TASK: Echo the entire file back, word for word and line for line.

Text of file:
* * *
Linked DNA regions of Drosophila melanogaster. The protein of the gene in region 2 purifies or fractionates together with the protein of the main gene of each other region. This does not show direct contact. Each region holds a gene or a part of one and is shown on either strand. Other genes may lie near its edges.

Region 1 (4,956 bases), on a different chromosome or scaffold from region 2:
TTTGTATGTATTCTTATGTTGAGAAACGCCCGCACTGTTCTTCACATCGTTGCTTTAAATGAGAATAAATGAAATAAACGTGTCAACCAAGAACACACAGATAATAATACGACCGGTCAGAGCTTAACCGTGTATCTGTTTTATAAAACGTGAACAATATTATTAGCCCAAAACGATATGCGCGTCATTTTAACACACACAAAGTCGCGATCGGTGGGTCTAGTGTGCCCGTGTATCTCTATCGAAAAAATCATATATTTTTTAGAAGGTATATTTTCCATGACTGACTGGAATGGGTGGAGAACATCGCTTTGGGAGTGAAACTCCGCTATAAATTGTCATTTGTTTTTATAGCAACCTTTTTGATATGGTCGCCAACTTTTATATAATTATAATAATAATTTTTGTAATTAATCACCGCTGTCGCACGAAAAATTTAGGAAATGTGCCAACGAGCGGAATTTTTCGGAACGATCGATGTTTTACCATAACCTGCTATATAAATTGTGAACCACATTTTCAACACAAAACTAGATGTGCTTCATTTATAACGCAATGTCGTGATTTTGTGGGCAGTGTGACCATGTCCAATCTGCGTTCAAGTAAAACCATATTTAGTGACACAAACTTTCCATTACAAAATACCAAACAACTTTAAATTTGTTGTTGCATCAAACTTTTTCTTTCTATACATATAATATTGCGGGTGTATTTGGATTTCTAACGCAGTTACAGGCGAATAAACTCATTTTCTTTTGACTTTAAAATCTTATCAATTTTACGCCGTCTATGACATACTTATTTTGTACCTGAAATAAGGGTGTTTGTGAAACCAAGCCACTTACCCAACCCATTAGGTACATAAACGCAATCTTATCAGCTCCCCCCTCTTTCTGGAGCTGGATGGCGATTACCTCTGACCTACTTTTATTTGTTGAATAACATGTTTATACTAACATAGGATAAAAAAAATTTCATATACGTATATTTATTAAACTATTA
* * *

Linked DNA regions of Drosophila melanogaster. The protein of the gene in region 2 purifies or fractionates together with the protein of the main gene of each other region. This does not show direct contact. Each region holds a gene or a part of one and is shown on either strand. Other genes may lie near its edges.

Region 1 (4,956 bases), on a different chromosome or scaffold from region 2:
TTTGTATGTATTCTTATGTTGAGAAACGCCCGCACTGTTCTTCACATCGTTGCTTTAAATGAGAATAAATGAAATAAACGTGTCAACCAAGAACACACAGATAATAATACGACCGGTCAGAGCTTAACCGTGTATCTGTTTTATAAAACGTGAACAATATTATTAGCCCAAAACGATATGCGCGTCATTTTAACACACACAAAGTCGCGATCGGTGGGTCTAGTGTGCCCGTGTATCTCTATCGAAAAAATCATATATTTTTTAGAAGGTATATTTTCCATGACTGACTGGAATGGGTGGAGAACATCGCTTTGGGAGTGAAACTCCGCTATAAATTGTCATTTGTTTTTATAGCAACCTTTTTGATATGGTCGCCAACTTTTATATAATTATAATAATAATTTTTGTAATTAATCACCGCTGTCGCACGAAAAATTTAGGAAATGTGCCAACGAGCGGAATTTTTCGGAACGATCGATGTTTTACCATAACCTGCTATATAAATTGTGAACCACATTTTCAACACAAAACTAGATGTGCTTCATTTATAACGCAATGTCGTGATTTTGTGGGCAGTGTGACCATGTCCAATCTGCGTTCAAGTAAAACCATATTTAGTGACACAAACTTTCCATTACAAAATACCAAACAACTTTAAATTTGTTGTTGCATCAAACTTTTTCTTTCTATACATATAATATTGCGGGTGTATTTGGATTTCTAACGCAGTTACAGGCGAATAAACTCATTTTCTTTTGACTTTAAAATCTTATCAATTTTACGCCGTCTATGACATACTTATTTTGTACCTGAAATAAGGGTGTTTGTGAAACCAAGCCACTTACCCAACCCATTAGGTACATAAACGCAATCTTATCAGCTCCCCCCTCTTTCTGGAGCTGGATGGCGATTACCTCTGACCTACTTTTATTTGTTGAATAACATGTTTATACTAACATAGGATAAAAAAAATTTCATATACGTATATTTATTAAACTATTA